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Striking Lockheed Martin workers picket in Maryland, other states

FORT WORTH, Texas — Unhappy with proposed changes to health care benefits and pension plans, dozens of Lockheed Martin workers started picketing Monday at a North Texas plant where F-35 stealth fighter jets are made, as well as outside flight test centers in two other states.

Machinists picket at the Lockheed Martin main gate at North Grant's Lane and Clifford in White Settlement, Texas

The strike by Fort Worth-based Machinists Local 776 began after the 3,600 union members voted overwhelmingly Sunday to reject the aerospace company’s latest contract offer. Union members oppose the company’s proposed changes to the health care and pension plans — including higher deductibles and co-payments — and eliminating pension for newly hired workers, said union spokesman Bob Wood.

“With the higher deductibles, it’s a higher cost for workers, and that can get expensive very quickly,” Wood said. “We’re really drawing a line in the sand.”

The company said it believes the offer, which comes with wage increases of 3 percent each year, a $3,000 signing bonus and increased retirement income for current workers, is fair. There are no other meetings scheduled between the company and union.

Lockheed Martin spokesman Joe Stout said the Fort Worth plant remains open and no problems have been reported. Some employees have been assigned alternate job duties to take over for the striking workers, Stout said.

Still, last week Lockheed informed its customers — the military branches — about the possibility of a work stoppage as required by its federal contracts, Stout said.

Union members also were picketing Monday outside Edwards Air Force Base in California and Patuxtent River Naval Air Station in Maryland. Each flight test center has fewer than 150 union members.

The International Association of Machinists and Aerospace Workers District Lodge 776 represents about a quarter of the 14,000 workers at the Lockheed Martin plant. Those on strike do most of the aircraft assembly and manufacturing work on the F-35 and F-16 fighter jets or service the machines and facilities.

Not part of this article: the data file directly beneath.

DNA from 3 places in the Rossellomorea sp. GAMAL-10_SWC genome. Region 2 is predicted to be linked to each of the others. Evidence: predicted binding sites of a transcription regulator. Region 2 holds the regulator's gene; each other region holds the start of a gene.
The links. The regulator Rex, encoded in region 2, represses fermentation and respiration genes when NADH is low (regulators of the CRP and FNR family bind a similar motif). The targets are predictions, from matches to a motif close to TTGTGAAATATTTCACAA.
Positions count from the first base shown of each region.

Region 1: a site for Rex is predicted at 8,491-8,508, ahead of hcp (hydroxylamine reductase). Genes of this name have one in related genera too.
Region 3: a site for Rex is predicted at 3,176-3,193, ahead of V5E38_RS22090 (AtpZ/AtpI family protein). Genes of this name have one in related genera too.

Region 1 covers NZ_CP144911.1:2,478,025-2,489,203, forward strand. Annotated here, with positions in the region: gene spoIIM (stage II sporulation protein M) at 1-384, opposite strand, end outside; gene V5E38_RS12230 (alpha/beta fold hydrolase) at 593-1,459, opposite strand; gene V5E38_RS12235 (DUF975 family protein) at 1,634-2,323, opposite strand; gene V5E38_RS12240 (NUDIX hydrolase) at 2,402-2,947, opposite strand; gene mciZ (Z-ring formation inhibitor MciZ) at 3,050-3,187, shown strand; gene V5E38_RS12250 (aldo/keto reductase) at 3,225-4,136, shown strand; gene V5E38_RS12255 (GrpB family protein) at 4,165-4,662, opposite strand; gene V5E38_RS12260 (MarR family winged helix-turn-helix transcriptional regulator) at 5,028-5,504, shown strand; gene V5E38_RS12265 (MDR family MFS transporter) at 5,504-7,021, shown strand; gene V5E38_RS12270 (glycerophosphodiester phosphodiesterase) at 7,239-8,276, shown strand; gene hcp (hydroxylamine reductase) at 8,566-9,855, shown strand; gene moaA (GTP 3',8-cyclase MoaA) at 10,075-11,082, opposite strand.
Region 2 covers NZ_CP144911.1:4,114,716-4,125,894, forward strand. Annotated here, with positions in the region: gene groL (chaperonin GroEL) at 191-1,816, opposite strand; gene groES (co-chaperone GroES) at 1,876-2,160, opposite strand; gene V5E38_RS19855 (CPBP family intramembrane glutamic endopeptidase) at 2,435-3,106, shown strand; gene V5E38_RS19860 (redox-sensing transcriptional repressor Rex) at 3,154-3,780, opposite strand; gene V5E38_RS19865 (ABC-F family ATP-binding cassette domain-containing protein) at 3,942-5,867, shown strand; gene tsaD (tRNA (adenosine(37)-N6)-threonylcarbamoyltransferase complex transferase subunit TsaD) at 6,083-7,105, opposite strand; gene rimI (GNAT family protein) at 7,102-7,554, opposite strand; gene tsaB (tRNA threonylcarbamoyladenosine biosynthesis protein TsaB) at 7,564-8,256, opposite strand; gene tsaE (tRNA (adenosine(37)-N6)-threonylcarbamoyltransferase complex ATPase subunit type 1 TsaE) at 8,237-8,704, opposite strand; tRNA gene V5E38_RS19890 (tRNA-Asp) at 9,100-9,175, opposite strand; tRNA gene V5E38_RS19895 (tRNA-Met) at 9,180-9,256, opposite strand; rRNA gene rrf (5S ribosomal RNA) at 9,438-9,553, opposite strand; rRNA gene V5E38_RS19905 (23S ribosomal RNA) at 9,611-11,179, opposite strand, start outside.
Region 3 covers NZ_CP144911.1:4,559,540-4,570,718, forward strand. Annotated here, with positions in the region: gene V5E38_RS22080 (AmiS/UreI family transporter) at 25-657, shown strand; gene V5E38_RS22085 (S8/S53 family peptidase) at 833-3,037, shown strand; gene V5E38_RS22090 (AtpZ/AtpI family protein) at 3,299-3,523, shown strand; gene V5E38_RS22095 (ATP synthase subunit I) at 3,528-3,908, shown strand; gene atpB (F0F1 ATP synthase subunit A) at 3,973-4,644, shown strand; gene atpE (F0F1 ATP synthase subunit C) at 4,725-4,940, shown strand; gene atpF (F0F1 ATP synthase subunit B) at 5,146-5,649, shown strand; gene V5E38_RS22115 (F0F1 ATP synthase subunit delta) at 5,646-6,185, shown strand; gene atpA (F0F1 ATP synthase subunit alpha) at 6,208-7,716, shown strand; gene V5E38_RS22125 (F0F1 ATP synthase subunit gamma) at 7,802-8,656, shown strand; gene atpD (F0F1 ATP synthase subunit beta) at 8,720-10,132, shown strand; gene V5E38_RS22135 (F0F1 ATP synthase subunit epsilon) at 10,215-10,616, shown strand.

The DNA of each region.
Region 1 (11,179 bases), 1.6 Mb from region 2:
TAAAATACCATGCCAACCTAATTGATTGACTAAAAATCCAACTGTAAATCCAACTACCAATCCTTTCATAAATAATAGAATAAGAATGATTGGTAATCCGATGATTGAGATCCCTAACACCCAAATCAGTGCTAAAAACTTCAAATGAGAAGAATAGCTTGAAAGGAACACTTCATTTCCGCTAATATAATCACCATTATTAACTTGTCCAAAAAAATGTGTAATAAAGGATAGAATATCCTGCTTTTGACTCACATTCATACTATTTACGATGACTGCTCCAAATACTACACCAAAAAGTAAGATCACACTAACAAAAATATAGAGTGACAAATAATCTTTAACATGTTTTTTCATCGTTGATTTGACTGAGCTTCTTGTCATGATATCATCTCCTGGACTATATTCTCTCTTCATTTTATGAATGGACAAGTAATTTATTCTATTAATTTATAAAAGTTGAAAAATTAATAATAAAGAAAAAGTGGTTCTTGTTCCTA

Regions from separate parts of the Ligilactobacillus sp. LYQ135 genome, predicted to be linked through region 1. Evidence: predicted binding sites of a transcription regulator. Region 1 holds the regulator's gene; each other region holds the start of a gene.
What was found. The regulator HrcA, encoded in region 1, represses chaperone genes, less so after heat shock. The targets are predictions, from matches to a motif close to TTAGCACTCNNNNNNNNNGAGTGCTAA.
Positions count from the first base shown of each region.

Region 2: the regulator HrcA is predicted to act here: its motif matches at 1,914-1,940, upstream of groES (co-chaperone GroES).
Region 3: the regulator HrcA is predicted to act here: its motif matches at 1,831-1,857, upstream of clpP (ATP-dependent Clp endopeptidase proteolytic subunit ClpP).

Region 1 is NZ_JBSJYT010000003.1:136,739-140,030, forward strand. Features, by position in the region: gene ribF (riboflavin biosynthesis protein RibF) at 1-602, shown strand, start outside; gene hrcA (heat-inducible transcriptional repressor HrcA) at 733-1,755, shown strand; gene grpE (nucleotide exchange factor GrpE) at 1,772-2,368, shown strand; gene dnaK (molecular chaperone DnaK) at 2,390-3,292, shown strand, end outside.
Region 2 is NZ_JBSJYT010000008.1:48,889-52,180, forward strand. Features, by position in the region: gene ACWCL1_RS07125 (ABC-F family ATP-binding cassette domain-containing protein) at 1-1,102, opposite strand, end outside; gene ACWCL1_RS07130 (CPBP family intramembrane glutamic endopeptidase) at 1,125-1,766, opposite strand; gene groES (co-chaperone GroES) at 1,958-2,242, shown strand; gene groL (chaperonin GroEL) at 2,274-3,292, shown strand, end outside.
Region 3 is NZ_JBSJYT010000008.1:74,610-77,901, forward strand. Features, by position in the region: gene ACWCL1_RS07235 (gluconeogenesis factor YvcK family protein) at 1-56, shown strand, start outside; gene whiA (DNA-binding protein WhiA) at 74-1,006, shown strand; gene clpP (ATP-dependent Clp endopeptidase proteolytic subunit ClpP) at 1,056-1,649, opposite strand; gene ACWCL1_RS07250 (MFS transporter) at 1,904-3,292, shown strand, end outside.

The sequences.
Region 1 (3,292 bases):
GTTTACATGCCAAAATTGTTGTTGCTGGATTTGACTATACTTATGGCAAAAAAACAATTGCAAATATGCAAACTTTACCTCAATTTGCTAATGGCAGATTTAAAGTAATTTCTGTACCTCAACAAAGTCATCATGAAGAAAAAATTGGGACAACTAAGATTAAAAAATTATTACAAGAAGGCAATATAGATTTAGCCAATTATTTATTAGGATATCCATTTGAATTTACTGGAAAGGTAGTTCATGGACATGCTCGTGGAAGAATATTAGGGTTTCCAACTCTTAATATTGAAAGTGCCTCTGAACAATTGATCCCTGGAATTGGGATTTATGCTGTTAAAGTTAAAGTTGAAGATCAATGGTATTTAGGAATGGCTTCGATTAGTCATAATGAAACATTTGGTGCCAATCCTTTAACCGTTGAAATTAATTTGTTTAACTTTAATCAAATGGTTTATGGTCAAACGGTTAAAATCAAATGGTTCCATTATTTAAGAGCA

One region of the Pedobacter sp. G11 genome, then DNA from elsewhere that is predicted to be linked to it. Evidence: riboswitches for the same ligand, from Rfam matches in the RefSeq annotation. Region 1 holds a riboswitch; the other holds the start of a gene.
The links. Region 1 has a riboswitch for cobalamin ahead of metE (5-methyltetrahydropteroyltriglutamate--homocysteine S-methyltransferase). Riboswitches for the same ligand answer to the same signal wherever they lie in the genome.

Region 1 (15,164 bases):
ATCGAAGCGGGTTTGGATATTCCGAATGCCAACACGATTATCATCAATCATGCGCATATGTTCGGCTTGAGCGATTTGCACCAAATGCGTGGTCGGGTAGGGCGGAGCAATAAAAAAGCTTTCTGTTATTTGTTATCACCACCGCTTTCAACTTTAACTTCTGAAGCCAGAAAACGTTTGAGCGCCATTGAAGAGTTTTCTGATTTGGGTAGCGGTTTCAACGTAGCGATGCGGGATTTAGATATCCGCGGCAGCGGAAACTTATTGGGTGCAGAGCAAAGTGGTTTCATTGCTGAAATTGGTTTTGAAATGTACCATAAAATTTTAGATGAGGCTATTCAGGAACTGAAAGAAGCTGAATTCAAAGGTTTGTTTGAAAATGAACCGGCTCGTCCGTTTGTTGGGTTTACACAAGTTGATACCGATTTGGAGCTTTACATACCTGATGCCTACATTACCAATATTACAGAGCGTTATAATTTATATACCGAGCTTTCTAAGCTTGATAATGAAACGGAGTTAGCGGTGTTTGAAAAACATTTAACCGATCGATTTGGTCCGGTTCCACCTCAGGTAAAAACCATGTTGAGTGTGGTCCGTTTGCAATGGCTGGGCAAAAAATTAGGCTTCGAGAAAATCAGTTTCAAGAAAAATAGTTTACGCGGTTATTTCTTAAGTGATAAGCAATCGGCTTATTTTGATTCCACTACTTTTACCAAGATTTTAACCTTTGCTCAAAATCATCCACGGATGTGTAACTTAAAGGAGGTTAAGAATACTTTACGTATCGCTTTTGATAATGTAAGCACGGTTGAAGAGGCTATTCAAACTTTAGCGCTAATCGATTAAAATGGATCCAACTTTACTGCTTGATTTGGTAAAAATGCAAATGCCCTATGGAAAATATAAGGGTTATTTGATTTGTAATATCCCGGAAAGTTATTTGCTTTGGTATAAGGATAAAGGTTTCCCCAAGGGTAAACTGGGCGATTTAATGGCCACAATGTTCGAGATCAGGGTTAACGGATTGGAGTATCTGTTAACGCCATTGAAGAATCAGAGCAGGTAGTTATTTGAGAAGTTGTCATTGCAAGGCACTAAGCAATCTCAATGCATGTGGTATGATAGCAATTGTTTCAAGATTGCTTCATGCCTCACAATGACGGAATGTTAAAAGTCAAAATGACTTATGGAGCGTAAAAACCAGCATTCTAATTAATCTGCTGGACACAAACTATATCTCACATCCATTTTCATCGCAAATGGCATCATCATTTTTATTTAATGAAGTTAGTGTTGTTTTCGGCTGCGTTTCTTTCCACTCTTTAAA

The F-35 Joint Strike Fighter is a supersonic stealth jet and is the nation’s most advanced and expensive weapons program. Concerns about its safety, cost overruns and questions about the entire program’s feasibility have delayed pilot training and caused increased scrutiny by the Pentagon and Congress.

Built by Lockheed Martin under a 2001 contract, the F-35 is supposed to replace Cold War-era aircraft such as the Air Force’s F-16 fighter and the Navy’s and Marines’ F/A-18 Hornet.

Costing between $65 million and $100 million each, depending on the version, the F-35 is described as a generational leap from older fighter jets. A single-seat aircraft, it can fly at speeds of about 1,050 mph.

One comment

  1. It is always good with these articles onlabor disputes to include the revenue these company seeking to impoversish its workers bring in each year. The article I just read says $11.3 billion in sales……20% increase in profits.

    This allows people to see that these policies being used against the unions are unacceptable. The same can be done with the public sector write-downs on pensions and wages. Always note at the same time how many business tax credits the state and local governments have given away.

    This is journalism….it gives a balanced view of the subject!

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